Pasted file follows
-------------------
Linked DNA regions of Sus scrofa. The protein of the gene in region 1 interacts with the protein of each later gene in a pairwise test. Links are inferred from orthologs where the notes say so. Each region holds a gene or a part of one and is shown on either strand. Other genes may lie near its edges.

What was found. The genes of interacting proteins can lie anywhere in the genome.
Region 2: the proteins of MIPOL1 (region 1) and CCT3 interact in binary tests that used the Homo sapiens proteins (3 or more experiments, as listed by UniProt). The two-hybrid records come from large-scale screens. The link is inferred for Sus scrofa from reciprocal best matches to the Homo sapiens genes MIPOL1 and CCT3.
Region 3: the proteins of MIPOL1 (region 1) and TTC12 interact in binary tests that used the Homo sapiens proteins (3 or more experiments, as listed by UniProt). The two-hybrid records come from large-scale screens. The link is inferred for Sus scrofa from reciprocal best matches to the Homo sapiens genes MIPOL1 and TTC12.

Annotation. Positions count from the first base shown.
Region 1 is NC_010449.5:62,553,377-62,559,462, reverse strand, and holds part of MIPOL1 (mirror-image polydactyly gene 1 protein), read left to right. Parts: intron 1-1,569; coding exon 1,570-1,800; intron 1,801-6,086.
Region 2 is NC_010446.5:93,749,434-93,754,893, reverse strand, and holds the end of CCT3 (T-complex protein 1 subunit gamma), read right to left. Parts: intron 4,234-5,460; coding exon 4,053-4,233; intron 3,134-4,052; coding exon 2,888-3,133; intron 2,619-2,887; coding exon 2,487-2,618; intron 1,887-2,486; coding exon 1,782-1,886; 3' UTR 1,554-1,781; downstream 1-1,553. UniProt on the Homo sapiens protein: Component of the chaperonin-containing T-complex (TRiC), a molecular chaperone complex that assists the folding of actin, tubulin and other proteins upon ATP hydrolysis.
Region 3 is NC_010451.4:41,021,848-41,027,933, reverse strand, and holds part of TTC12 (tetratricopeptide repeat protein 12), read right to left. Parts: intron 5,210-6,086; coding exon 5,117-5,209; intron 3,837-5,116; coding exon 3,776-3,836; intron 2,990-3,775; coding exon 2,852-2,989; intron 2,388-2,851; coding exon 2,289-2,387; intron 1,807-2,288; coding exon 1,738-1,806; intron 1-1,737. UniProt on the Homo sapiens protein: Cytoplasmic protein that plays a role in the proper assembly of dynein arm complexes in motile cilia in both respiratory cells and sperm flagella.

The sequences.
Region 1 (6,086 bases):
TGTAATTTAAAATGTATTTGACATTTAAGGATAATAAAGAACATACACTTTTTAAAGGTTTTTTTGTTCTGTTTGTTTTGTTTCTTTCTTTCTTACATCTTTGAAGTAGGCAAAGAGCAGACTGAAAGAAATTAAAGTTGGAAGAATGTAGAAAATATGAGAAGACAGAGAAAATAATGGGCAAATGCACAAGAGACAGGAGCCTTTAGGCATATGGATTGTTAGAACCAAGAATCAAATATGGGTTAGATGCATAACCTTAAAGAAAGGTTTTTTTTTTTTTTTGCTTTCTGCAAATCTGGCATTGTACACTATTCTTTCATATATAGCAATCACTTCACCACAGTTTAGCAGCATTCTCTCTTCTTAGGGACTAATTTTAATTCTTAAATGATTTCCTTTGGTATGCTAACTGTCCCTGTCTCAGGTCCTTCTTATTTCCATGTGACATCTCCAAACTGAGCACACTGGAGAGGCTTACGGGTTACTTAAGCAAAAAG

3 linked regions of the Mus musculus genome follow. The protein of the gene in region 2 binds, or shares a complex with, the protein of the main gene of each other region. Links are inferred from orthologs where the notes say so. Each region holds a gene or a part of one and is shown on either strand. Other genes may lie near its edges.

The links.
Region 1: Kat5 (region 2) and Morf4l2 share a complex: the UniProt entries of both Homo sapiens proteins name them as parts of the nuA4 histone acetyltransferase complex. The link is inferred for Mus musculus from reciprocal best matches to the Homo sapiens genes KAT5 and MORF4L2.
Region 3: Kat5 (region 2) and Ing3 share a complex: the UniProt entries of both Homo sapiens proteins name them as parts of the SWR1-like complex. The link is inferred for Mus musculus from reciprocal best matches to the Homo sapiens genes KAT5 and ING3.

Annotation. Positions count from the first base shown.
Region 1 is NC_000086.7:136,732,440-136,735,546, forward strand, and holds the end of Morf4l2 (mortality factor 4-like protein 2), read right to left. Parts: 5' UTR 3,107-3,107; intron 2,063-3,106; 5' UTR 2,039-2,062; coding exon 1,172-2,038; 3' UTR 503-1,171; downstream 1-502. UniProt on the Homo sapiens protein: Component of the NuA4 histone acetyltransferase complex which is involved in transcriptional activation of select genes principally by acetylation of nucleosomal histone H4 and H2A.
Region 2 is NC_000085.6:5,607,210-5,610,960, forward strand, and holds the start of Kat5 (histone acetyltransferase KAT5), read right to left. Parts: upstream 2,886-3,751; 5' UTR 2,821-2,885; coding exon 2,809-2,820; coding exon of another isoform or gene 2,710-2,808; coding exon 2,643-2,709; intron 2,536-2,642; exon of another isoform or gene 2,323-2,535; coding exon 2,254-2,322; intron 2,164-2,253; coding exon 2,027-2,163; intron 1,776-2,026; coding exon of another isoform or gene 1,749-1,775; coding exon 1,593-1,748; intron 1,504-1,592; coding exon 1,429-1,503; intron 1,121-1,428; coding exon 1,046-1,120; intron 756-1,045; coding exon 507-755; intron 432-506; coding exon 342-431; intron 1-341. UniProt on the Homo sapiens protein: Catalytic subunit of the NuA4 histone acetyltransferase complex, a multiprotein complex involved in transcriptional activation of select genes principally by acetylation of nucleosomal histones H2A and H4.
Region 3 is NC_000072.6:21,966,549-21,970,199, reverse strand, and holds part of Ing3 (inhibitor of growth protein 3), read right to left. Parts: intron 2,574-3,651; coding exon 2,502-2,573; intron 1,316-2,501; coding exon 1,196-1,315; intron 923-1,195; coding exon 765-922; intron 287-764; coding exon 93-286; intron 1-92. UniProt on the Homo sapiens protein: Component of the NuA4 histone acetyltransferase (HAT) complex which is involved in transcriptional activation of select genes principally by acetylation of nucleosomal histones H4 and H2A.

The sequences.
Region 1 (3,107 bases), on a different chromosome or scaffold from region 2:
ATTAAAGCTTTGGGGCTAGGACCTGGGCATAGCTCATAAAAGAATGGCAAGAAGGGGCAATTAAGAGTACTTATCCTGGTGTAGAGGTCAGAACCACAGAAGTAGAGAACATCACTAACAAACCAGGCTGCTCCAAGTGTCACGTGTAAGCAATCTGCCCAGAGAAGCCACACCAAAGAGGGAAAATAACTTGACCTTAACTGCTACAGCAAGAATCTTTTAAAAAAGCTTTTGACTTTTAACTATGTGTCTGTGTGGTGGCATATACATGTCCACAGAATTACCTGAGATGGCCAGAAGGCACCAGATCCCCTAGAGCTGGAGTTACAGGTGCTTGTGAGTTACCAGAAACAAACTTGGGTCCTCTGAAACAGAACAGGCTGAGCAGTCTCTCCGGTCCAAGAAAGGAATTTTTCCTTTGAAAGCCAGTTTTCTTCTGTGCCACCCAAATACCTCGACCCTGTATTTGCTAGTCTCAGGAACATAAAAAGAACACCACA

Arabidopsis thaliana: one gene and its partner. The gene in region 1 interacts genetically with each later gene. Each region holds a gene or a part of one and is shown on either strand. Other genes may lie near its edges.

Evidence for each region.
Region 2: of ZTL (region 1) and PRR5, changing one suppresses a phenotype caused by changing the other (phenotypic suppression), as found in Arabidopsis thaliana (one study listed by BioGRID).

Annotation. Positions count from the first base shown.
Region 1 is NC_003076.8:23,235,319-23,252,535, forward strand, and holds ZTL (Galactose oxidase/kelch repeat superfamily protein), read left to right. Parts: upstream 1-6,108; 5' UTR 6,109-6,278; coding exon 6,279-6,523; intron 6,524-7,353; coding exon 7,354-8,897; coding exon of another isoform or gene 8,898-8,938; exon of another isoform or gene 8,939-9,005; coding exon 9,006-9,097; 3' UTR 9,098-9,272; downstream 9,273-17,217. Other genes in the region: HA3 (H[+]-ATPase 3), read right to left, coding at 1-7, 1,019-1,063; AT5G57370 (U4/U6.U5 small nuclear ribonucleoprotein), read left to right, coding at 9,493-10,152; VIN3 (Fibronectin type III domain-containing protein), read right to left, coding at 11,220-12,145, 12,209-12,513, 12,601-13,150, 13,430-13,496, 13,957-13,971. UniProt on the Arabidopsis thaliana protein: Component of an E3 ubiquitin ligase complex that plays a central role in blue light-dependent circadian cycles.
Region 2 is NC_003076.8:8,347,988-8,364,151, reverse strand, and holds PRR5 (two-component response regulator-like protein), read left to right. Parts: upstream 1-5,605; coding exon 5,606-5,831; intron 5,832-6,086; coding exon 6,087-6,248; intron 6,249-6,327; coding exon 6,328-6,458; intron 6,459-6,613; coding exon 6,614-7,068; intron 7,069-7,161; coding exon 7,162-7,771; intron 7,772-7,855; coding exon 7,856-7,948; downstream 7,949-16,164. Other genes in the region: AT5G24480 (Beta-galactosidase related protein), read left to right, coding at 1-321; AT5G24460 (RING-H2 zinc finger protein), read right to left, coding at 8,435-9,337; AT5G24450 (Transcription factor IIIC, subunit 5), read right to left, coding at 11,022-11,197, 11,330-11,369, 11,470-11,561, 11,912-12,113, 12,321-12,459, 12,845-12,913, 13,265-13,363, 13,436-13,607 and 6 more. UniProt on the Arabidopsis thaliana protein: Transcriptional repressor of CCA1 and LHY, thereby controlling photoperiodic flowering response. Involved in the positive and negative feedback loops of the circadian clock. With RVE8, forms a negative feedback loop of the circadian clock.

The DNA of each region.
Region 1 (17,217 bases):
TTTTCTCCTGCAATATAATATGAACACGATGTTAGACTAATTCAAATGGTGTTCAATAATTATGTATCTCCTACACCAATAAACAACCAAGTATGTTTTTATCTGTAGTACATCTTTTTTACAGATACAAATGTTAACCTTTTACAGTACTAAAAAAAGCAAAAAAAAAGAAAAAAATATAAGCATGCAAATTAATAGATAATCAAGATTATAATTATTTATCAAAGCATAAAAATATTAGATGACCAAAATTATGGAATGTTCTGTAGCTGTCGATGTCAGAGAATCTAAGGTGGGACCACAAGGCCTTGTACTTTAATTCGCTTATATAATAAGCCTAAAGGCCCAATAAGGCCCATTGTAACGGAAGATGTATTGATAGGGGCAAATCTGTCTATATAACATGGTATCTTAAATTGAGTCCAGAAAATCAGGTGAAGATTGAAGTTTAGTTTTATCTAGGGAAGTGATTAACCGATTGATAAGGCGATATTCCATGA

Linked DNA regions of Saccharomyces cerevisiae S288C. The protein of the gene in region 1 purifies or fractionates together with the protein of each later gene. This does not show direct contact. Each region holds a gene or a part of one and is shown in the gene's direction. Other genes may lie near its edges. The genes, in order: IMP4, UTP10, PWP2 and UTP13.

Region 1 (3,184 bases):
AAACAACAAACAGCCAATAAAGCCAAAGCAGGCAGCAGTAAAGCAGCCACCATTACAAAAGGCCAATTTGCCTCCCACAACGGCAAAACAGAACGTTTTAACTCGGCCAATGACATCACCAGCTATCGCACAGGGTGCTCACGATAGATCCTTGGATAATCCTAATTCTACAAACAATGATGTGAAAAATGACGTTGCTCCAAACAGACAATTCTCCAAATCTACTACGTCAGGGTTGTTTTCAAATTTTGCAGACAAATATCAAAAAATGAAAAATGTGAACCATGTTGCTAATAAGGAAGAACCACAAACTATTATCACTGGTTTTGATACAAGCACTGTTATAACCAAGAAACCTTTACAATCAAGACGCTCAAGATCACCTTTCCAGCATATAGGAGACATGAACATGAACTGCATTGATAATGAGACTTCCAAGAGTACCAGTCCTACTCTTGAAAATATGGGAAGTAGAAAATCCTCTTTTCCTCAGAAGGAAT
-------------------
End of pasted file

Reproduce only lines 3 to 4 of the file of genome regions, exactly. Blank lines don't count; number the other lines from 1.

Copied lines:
Region 2: the proteins of MIPOL1 (region 1) and CCT3 interact in binary tests that used the Homo sapiens proteins (3 or more experiments, as listed by UniProt). The two-hybrid records come from large-scale screens. The link is inferred for Sus scrofa from reciprocal best matches to the Homo sapiens genes MIPOL1 and CCT3.
Region 3: the proteins of MIPOL1 (region 1) and TTC12 interact in binary tests that used the Homo sapiens proteins (3 or more experiments, as listed by UniProt). The two-hybrid records come from large-scale screens. The link is inferred for Sus scrofa from reciprocal best matches to the Homo sapiens genes MIPOL1 and TTC12.